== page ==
procedures. In particular, we demonstrate the impact of additional adjustment for the size of population, even when per
capita data are used. This case study presents an opportunity for discussion of fundamental data analysis concepts in all
levels of statistics courses.
Key Words:Data Analysis; Demographics; Graphics.
Three basic theorems concerning expected values and variances of sums and products of random variables play an important
role in mathematical statistics and its applications in education, business, the social sciences, and the natural sciences.
A solid understanding of these theorems requires that students be familiar with the proofs of these theorems. But while
students who major in mathematics and other technical fields should have no difficulties coping with these proofs, students
who major in education, business, and the social sciences often find it difficult to follow these proofs. In many textbooks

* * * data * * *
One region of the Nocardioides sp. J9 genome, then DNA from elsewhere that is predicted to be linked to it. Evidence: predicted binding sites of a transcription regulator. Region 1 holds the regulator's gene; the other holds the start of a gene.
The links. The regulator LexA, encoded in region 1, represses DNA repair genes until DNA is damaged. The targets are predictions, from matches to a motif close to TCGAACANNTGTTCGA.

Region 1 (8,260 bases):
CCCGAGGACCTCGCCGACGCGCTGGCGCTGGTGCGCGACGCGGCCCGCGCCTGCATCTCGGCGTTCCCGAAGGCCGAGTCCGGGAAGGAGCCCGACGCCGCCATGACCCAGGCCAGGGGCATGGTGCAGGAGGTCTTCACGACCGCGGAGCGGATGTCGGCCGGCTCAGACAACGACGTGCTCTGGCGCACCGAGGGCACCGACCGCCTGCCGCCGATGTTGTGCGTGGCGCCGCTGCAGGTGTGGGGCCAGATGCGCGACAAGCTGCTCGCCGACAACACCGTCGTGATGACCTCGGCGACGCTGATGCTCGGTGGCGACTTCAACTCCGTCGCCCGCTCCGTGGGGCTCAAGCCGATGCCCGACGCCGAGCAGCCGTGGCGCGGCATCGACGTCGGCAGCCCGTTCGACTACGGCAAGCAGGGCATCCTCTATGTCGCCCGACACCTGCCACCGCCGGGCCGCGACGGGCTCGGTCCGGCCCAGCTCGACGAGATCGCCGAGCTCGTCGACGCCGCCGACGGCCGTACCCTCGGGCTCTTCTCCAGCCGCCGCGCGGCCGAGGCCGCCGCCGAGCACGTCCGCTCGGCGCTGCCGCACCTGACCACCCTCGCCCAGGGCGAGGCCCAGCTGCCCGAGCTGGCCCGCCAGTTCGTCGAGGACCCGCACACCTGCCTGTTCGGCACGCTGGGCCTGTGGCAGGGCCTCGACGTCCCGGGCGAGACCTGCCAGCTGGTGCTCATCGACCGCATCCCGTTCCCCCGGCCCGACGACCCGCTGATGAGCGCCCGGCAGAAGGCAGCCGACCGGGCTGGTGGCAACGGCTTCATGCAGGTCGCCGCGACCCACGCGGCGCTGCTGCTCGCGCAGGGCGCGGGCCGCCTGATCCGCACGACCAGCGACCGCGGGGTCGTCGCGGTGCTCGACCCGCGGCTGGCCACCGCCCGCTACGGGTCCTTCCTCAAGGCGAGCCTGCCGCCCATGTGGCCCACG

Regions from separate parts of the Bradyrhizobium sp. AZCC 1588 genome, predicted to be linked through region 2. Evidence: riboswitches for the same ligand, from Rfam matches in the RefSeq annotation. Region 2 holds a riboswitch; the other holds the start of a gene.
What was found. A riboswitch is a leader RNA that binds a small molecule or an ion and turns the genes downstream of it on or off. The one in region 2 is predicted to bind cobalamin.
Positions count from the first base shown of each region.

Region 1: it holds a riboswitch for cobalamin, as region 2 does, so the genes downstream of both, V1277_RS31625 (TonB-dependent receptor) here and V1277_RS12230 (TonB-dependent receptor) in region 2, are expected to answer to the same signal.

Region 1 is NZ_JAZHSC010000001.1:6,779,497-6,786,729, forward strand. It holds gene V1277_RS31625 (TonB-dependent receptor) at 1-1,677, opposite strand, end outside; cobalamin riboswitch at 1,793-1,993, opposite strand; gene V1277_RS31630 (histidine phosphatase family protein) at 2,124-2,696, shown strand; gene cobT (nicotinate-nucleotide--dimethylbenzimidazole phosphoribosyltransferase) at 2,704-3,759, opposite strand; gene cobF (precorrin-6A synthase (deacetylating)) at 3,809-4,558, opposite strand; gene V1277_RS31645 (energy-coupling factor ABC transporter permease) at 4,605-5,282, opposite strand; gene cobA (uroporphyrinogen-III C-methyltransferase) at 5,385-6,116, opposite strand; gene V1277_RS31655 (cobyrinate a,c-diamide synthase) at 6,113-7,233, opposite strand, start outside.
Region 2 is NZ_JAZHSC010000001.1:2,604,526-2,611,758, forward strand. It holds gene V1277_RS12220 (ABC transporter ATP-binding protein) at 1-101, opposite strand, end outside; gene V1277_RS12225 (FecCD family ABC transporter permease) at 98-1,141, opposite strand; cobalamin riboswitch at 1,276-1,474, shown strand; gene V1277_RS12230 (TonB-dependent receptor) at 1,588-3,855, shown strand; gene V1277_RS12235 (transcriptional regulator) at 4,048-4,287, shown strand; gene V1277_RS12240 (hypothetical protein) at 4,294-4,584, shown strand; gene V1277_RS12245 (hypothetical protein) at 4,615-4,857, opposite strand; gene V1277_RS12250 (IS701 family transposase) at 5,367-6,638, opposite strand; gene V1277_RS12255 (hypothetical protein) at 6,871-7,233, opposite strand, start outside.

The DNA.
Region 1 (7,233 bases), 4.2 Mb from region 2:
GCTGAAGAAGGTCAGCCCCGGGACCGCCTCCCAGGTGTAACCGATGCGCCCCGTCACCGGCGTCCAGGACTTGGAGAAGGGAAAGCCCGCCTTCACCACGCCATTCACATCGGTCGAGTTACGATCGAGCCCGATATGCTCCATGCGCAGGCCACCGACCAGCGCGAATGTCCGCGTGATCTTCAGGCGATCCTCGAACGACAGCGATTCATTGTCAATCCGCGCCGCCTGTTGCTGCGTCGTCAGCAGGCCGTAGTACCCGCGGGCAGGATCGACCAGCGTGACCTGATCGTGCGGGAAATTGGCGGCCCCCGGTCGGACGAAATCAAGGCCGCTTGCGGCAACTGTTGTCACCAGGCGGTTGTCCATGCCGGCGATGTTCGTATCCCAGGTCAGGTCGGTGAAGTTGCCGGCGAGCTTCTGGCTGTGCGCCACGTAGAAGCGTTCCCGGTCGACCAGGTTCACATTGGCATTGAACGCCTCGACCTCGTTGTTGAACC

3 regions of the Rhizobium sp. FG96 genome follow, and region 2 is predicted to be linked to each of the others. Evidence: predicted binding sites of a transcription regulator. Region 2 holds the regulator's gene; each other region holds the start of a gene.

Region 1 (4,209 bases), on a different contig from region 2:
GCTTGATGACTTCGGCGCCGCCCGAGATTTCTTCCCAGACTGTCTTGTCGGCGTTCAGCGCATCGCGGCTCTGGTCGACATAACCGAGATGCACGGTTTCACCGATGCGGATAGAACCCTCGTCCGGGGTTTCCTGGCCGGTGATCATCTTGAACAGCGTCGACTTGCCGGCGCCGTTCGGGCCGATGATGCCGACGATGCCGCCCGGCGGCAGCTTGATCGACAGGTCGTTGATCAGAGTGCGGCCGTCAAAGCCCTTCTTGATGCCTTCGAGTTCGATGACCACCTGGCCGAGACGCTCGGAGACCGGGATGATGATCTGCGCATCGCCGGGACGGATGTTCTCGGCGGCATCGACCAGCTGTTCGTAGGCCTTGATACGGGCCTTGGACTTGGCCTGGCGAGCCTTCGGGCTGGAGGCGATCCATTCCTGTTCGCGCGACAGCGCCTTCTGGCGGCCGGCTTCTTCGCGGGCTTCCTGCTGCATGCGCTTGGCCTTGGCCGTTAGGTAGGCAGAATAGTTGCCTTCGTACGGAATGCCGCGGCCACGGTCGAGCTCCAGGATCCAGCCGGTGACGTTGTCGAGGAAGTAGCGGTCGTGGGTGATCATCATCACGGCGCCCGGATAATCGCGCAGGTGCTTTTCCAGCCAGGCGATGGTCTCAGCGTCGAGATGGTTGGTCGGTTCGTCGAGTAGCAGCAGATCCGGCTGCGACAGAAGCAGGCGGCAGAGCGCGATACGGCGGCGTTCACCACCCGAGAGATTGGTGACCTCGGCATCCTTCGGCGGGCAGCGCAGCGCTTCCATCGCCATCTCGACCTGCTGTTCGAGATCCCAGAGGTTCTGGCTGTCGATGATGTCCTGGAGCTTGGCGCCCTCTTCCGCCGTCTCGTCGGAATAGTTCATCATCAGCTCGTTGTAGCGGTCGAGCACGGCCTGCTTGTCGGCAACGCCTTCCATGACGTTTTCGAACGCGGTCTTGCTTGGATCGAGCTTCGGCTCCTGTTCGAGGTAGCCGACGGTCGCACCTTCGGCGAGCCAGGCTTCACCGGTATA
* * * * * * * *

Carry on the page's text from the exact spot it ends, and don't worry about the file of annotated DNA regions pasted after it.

and courses in statistics which are geared to the latter group, mathematical proofs are sometimes omitted because students
find the mathematics too confusing. In this paper, we present a simpler approach to these proofs. This paper will be useful
for those who teach students whose level of mathematical maturity does not include a solid grasp of differential calculus.
Key Words:Covariance; Joint probability distribution; Means; Variances.
Datasets and Stories
Textbooks and websites today abound with real data. One neglected issue is that statistical investigations often require
a good deal of “cleaning” to ready data for analysis. The purpose of this dataset and exercise is to teach students to
use exploratory tools to identify erroneous observations. This article discusses the merits of such an exercise and
provides a team project, problem data, cleaned data for instructors, and reflections on past experiences. The main goal